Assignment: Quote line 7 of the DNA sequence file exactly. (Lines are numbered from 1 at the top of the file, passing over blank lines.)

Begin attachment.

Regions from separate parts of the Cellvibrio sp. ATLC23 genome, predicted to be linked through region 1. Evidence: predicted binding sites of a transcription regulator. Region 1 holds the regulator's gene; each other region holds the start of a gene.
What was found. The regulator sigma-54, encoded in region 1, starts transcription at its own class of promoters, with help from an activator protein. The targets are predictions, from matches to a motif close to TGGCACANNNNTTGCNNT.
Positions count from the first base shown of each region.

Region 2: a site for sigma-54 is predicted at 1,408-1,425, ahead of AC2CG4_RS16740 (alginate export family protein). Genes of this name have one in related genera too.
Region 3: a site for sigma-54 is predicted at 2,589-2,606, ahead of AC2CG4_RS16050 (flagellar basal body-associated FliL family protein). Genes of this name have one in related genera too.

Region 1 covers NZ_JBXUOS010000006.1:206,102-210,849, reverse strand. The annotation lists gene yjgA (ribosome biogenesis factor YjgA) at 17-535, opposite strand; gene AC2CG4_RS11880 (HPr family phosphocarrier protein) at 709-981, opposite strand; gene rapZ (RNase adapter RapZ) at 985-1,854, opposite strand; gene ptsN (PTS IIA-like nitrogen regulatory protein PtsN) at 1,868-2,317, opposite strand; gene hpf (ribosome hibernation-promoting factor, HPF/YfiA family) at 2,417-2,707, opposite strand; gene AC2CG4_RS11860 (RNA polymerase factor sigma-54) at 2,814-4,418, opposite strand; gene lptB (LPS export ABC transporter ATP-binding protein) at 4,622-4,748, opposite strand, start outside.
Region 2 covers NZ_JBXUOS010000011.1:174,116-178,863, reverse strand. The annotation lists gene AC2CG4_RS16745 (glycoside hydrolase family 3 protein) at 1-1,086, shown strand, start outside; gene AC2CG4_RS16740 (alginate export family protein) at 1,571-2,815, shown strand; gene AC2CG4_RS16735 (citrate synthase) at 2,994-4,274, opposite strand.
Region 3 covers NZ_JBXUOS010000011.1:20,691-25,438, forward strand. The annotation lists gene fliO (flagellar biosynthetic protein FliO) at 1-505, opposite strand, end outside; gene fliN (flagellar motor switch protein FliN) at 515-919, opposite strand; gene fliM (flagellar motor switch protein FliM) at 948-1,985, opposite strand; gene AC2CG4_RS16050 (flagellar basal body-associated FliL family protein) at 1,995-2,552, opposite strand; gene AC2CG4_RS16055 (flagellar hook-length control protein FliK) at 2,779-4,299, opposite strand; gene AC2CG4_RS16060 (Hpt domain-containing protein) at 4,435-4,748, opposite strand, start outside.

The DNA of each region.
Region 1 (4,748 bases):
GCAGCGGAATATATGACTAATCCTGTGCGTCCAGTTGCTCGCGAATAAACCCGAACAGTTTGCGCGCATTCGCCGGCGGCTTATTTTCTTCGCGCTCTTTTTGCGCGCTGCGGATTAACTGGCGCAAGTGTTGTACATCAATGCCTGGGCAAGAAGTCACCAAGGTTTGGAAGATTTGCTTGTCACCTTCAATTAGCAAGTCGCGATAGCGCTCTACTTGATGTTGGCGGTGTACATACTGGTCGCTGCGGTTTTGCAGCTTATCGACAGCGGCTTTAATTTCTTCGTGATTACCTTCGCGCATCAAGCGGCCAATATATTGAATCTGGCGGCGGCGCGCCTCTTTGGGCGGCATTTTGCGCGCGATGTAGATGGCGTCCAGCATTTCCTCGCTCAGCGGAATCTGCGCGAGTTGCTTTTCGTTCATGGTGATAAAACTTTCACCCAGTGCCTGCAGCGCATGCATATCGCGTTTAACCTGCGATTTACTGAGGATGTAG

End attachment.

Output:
Region 2 covers NZ_JBXUOS010000011.1:174,116-178,863, reverse strand. The annotation lists gene AC2CG4_RS16745 (glycoside hydrolase family 3 protein) at 1-1,086, shown strand, start outside; gene AC2CG4_RS16740 (alginate export family protein) at 1,571-2,815, shown strand; gene AC2CG4_RS16735 (citrate synthase) at 2,994-4,274, opposite strand.